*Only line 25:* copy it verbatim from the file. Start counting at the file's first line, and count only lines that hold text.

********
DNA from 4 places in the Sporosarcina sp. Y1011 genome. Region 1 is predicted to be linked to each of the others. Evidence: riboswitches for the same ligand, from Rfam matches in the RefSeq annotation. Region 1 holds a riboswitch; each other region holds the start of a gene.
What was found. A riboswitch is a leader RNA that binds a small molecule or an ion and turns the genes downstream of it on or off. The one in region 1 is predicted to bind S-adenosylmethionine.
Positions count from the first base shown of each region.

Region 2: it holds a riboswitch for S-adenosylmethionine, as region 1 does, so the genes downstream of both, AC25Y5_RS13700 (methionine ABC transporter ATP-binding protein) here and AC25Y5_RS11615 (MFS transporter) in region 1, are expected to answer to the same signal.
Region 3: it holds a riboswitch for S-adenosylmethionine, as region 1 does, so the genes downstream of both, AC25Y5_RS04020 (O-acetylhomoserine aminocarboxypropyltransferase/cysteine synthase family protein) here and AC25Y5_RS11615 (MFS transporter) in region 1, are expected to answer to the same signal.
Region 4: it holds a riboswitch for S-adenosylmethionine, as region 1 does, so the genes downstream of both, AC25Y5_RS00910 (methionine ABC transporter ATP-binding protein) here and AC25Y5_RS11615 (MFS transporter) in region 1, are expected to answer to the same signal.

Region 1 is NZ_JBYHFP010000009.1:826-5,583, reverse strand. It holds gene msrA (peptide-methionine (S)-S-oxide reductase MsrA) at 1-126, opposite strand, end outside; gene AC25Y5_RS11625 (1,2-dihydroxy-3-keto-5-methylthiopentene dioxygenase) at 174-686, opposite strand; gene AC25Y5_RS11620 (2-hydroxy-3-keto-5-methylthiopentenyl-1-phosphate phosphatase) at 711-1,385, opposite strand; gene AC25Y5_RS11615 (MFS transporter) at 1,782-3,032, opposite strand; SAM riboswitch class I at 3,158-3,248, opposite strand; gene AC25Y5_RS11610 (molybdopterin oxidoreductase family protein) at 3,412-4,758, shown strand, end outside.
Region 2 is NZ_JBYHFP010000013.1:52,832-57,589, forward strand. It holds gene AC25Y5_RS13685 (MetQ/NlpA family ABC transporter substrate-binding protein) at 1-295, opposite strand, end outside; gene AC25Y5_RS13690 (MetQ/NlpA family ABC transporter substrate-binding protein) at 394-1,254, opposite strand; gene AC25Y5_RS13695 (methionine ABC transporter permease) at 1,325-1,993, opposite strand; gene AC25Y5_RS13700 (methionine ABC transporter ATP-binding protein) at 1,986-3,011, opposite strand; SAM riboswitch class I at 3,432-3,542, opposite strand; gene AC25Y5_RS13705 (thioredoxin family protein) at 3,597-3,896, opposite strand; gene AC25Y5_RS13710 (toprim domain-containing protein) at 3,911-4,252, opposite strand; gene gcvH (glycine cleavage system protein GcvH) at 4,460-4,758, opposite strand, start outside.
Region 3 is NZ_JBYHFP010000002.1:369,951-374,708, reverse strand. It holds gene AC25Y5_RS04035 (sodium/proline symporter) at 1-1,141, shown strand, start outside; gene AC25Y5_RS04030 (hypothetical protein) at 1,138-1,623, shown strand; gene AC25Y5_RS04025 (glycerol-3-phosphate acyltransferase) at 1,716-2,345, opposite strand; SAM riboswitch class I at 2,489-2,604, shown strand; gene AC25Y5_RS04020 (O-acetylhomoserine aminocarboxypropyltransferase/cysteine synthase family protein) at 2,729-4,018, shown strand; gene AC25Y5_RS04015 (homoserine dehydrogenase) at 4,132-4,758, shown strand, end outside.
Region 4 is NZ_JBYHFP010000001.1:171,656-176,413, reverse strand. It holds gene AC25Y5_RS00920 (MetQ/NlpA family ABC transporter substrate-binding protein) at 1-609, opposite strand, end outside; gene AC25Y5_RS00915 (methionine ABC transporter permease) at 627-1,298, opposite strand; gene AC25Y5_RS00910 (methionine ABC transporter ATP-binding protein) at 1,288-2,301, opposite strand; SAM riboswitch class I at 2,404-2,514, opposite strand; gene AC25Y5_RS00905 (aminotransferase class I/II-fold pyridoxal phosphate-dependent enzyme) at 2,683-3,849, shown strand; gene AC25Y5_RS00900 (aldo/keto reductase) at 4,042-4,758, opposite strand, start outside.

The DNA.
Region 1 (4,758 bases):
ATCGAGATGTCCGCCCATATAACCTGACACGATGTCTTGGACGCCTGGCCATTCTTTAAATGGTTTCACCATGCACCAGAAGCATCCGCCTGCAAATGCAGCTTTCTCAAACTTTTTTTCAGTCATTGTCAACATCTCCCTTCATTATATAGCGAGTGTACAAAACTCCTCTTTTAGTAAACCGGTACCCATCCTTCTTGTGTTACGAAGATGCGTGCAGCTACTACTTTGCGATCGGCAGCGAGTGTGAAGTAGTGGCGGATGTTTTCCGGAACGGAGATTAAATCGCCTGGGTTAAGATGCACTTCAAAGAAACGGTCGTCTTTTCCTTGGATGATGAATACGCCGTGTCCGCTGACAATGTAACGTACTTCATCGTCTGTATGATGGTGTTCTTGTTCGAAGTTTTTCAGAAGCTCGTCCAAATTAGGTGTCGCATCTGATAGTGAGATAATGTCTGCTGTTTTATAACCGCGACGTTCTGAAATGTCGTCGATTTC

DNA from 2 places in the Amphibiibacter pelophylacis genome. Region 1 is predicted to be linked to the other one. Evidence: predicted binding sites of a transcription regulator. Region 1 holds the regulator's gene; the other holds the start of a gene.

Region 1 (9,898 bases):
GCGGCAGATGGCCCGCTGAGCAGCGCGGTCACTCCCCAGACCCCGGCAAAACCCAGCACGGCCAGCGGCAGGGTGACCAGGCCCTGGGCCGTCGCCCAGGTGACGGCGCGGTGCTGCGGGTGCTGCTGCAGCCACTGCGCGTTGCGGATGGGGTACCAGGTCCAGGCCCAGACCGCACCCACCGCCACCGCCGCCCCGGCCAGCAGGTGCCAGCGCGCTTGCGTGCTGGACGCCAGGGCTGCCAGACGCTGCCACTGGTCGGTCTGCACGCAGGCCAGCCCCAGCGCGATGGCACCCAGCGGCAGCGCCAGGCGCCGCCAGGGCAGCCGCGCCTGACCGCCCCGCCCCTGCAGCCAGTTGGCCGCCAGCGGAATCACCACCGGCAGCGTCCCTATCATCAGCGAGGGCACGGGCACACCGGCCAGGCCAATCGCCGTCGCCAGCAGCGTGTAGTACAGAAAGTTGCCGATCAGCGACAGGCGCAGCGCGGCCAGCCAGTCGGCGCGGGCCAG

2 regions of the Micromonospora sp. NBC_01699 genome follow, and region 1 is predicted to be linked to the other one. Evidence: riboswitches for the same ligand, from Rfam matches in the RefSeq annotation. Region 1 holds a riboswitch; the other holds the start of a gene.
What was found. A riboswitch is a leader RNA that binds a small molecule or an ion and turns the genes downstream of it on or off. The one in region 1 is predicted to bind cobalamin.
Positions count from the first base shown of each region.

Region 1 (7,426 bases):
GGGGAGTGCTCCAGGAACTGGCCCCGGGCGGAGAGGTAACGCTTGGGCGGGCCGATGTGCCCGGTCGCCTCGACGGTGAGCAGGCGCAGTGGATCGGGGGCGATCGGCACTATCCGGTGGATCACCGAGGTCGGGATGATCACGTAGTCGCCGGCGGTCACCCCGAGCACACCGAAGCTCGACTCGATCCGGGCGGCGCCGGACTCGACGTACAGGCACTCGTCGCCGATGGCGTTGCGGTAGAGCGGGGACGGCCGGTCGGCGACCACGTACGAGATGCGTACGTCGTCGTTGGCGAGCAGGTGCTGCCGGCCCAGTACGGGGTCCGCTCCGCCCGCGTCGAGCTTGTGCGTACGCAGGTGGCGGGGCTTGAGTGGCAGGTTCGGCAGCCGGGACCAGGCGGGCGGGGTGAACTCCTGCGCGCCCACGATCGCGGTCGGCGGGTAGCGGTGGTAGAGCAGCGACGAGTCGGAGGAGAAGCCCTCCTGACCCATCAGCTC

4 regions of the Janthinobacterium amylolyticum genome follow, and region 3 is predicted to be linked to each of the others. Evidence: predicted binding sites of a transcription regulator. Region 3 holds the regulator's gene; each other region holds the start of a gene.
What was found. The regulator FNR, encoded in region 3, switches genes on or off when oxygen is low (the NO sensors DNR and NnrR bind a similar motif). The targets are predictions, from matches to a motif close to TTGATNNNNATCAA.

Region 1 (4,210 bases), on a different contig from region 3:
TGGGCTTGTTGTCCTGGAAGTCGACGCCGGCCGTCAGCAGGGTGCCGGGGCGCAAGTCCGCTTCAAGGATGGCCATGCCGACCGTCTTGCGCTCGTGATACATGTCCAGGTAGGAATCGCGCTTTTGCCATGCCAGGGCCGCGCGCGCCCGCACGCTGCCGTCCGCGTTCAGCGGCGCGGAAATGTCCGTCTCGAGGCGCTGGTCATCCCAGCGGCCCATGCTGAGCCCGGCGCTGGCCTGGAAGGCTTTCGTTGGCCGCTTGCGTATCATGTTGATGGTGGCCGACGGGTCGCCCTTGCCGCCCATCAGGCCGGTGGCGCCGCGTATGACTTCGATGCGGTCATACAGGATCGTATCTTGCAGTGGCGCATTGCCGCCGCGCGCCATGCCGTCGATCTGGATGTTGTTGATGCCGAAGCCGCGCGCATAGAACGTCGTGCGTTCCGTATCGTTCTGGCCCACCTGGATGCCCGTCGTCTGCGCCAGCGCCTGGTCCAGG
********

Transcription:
TGGGCTTGTTGTCCTGGAAGTCGACGCCGGCCGTCAGCAGGGTGCCGGGGCGCAAGTCCGCTTCAAGGATGGCCATGCCGACCGTCTTGCGCTCGTGATACATGTCCAGGTAGGAATCGCGCTTTTGCCATGCCAGGGCCGCGCGCGCCCGCACGCTGCCGTCCGCGTTCAGCGGCGCGGAAATGTCCGTCTCGAGGCGCTGGTCATCCCAGCGGCCCATGCTGAGCCCGGCGCTGGCCTGGAAGGCTTTCGTTGGCCGCTTGCGTATCATGTTGATGGTGGCCGACGGGTCGCCCTTGCCGCCCATCAGGCCGGTGGCGCCGCGTATGACTTCGATGCGGTCATACAGGATCGTATCTTGCAGTGGCGCATTGCCGCCGCGCGCCATGCCGTCGATCTGGATGTTGTTGATGCCGAAGCCGCGCGCATAGAACGTCGTGCGTTCCGTATCGTTCTGGCCCACCTGGATGCCCGTCGTCTGCGCCAGCGCCTGGTCCAGG